The curtailments of the SALT deduction and the mortgage interest deduction (MID) for new loans have generated political anxiety in high-tax states. Under federal tax reform, individual taxpayers may only deduct $10,000 in aggregate for property, income and sales taxes paid locally. Officials fear higher effective tax rates on wealthier residents may challenge the ability to balance state budgets, maintain spending priorities and cover the rising cost of nondiscretionary items (such as pension costs) while encouraging migration of residents to lower-tax states. California, Connecticut, New York and New Jersey appear most susceptible, with average SALT deductions ranging from approximately $18,000 to $22,000 versus a national median of roughly $9,000 (see Figure 3).
We think concerns about accelerated outmigration in these states are overblown, but higher effective tax burdens may contribute to greater budget volatility if even a small number of taxpayers depart. In addition, local municipalities in these high-tax states may see a reduction of state funding while simultaneously facing pressure to lower taxes. Moreover, political discord could even flare during state budget talks as legislators struggle to adjust their priorities to federal tax reform. Despite these risks, we believe state and local governments have the financial capacity to adjust to any negative fiscal shocks over multiple years and budget cycles.
California and New York have already challenged aspects of federal tax reform, proposing various workarounds to replace the SALT deduction with a payroll tax or allow taxpayers to make charitable deductions directly to the state. New York Governor Andrew Cuomo has even suggested that the federal tax reform may be unconstitutional. We believe the federal government will contest these proposals and that the workarounds will probably fail to achieve their desired objectives.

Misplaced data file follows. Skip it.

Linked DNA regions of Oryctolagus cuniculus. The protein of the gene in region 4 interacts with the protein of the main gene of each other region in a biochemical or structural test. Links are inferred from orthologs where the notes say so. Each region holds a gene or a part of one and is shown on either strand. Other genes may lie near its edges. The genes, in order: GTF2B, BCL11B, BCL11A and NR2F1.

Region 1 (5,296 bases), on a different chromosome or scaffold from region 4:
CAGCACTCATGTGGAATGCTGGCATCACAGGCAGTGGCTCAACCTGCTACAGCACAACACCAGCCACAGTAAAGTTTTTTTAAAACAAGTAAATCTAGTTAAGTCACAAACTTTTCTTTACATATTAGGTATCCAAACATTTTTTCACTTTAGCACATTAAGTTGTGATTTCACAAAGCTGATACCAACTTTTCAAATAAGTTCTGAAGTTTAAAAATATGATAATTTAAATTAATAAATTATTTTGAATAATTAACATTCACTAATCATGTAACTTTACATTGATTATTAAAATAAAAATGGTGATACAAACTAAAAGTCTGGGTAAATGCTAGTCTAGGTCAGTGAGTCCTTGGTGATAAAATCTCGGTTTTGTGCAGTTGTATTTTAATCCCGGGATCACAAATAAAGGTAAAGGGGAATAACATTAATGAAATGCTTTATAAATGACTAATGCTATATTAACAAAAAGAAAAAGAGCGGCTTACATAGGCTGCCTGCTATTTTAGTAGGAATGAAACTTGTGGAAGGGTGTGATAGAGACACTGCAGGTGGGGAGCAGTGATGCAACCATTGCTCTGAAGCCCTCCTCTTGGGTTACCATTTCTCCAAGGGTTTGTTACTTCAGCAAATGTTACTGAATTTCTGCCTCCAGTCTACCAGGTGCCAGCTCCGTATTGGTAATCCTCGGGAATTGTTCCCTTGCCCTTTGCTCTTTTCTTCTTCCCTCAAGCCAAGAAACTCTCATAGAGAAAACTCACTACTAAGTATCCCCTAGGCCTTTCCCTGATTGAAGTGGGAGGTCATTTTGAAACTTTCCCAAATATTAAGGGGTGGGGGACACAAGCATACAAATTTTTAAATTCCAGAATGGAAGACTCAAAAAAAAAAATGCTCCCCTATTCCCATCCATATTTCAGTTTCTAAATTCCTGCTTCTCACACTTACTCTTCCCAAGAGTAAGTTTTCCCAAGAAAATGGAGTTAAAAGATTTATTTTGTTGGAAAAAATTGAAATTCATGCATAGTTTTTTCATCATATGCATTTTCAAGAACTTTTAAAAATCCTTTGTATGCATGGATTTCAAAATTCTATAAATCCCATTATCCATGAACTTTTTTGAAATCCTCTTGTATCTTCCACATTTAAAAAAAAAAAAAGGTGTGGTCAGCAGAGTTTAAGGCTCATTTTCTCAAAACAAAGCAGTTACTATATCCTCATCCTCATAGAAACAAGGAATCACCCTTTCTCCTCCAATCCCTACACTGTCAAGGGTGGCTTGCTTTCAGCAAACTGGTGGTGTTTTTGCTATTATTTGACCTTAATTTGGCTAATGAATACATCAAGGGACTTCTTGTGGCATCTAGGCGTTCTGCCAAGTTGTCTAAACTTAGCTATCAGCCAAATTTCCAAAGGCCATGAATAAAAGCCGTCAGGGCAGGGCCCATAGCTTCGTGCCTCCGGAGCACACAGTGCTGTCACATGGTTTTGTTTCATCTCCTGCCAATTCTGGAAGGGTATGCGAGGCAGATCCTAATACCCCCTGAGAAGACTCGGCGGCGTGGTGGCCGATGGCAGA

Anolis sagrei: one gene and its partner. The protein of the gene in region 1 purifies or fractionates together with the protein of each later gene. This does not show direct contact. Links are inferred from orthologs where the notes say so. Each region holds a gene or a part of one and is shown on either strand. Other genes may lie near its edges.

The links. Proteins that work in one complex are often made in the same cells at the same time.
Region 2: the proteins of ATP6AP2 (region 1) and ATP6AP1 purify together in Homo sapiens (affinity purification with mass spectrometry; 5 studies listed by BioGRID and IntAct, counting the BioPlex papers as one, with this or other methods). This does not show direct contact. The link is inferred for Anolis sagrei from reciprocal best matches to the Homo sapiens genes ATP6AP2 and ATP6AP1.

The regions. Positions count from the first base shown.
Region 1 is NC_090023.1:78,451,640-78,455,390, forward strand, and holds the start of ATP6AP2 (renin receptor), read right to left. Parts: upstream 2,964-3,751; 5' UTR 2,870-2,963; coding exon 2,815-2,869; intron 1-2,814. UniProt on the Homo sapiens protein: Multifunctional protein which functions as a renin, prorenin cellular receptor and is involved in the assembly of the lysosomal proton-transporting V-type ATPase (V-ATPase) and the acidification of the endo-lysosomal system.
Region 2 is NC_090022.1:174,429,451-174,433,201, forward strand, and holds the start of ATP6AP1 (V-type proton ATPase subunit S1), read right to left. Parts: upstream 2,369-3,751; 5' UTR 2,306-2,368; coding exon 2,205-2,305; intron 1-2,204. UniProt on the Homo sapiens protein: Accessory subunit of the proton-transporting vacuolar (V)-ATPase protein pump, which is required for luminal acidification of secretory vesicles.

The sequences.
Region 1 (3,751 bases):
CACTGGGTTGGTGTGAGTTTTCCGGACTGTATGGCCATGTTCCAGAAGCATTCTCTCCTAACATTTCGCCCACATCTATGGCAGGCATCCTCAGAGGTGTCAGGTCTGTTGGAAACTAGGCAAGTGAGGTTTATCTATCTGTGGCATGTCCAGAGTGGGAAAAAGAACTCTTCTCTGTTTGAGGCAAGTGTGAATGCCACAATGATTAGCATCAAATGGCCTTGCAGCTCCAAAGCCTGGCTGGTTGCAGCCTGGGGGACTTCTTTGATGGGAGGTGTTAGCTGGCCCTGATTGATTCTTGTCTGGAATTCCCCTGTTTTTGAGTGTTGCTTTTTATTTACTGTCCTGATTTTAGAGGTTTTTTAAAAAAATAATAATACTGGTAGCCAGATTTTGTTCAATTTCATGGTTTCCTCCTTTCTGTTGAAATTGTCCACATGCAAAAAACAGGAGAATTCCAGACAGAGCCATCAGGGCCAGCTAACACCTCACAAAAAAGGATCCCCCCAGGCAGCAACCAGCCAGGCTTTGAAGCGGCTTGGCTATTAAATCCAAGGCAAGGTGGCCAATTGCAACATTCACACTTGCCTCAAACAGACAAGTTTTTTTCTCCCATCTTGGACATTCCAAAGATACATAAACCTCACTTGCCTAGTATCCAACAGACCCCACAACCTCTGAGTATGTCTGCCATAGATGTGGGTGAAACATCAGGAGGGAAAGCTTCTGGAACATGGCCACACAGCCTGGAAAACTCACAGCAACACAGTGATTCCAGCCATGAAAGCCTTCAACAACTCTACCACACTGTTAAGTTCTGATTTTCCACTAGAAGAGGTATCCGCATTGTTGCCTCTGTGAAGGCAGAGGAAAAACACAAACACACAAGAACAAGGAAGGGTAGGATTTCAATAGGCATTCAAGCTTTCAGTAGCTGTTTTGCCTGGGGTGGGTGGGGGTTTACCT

Muni sector outlooks for 2018
Despite our constructive cyclical view of municipal credit in 2018, we remain cautious and believe active sector positioning and credit selection will be important drivers of performance this year. See Figure 4 for our outlook on key municipal sectors in 2018:
The combination of continued synchronized global growth and a gradual pace of Fed tightening bodes well for the municipal asset class in 2018, in our opinion. We anticipate that U.S. economic expansion and federal tax cuts will be generally supportive of municipal credit fundamentals, and a sharp decrease in tax-exempt municipal issuance would provide a tailwind for municipal valuations.
However, while there is much to be optimistic about for 2018, the risks of a cyclical inflation overshoot are rising. A pickup in interest rate market volatility could test the new muni liquidity paradigm. Banks and insurance companies – paying less in federal taxes – will likely require higher relative yields, and lower bond prices, for tax-exempt municipals before becoming net buyers during a retail outflow cycle. In our view, a modest duration underweight and an emphasis on portfolio liquidity will provide active investors the ability to turn municipal valuation overshoots into opportunities.